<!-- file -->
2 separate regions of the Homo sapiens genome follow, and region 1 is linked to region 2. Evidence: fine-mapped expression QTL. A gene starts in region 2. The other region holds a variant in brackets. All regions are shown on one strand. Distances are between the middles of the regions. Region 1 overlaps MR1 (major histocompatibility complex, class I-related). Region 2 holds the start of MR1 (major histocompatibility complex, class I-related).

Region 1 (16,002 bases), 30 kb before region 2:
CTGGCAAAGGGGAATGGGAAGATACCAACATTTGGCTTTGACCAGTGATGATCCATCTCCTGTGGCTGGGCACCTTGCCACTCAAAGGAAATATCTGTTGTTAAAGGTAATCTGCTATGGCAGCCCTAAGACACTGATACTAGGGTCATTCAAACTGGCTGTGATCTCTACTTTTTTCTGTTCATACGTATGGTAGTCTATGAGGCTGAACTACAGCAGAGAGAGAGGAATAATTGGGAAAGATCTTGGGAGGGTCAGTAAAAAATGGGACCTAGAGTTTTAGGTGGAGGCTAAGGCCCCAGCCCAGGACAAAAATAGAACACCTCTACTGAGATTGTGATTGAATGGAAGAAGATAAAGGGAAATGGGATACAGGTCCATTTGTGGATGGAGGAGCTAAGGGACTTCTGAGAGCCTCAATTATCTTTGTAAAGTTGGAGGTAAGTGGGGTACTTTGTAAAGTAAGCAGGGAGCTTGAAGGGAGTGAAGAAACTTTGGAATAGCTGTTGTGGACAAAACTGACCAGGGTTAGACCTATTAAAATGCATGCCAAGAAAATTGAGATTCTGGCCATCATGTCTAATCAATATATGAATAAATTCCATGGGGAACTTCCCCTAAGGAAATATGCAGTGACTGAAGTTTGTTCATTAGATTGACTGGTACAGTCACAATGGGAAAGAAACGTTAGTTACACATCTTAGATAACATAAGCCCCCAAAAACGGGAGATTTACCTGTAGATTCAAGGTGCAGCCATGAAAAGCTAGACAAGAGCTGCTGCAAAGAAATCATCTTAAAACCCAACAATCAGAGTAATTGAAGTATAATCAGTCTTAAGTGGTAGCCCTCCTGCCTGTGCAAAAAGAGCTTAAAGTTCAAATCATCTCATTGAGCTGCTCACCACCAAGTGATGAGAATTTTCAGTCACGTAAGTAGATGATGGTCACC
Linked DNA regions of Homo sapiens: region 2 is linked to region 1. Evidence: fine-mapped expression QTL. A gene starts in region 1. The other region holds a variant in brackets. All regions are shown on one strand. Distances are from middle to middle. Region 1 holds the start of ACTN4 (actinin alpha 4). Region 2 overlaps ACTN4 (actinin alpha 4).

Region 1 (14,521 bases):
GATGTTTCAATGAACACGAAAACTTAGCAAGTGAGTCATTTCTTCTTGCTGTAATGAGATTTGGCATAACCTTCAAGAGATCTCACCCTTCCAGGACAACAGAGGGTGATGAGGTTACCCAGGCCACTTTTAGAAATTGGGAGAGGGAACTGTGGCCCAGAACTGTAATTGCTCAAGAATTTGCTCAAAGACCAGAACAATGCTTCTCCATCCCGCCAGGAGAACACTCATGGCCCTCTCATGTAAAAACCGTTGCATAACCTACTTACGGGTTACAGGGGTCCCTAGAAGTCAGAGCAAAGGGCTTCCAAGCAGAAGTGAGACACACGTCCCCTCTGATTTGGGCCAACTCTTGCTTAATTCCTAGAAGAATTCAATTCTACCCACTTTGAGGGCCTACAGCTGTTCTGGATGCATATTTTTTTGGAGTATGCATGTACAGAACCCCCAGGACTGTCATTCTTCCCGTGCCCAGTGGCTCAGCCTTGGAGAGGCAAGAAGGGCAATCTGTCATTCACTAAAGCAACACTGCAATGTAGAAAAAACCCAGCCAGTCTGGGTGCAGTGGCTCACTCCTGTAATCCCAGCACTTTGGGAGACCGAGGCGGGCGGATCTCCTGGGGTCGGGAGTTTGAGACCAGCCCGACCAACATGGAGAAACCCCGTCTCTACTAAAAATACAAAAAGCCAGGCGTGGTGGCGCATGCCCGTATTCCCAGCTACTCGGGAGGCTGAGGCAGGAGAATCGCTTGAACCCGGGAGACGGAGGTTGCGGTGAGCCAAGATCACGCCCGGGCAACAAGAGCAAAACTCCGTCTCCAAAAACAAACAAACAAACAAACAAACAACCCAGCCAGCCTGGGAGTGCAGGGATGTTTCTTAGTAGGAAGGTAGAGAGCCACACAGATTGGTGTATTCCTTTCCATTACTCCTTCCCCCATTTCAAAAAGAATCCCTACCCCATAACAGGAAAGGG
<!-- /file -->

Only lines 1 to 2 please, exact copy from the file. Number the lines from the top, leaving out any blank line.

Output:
2 separate regions of the Homo sapiens genome follow, and region 1 is linked to region 2. Evidence: fine-mapped expression QTL. A gene starts in region 2. The other region holds a variant in brackets. All regions are shown on one strand. Distances are between the middles of the regions. Region 1 overlaps MR1 (major histocompatibility complex, class I-related). Region 2 holds the start of MR1 (major histocompatibility complex, class I-related).

Region 1 (16,002 bases), 30 kb before region 2: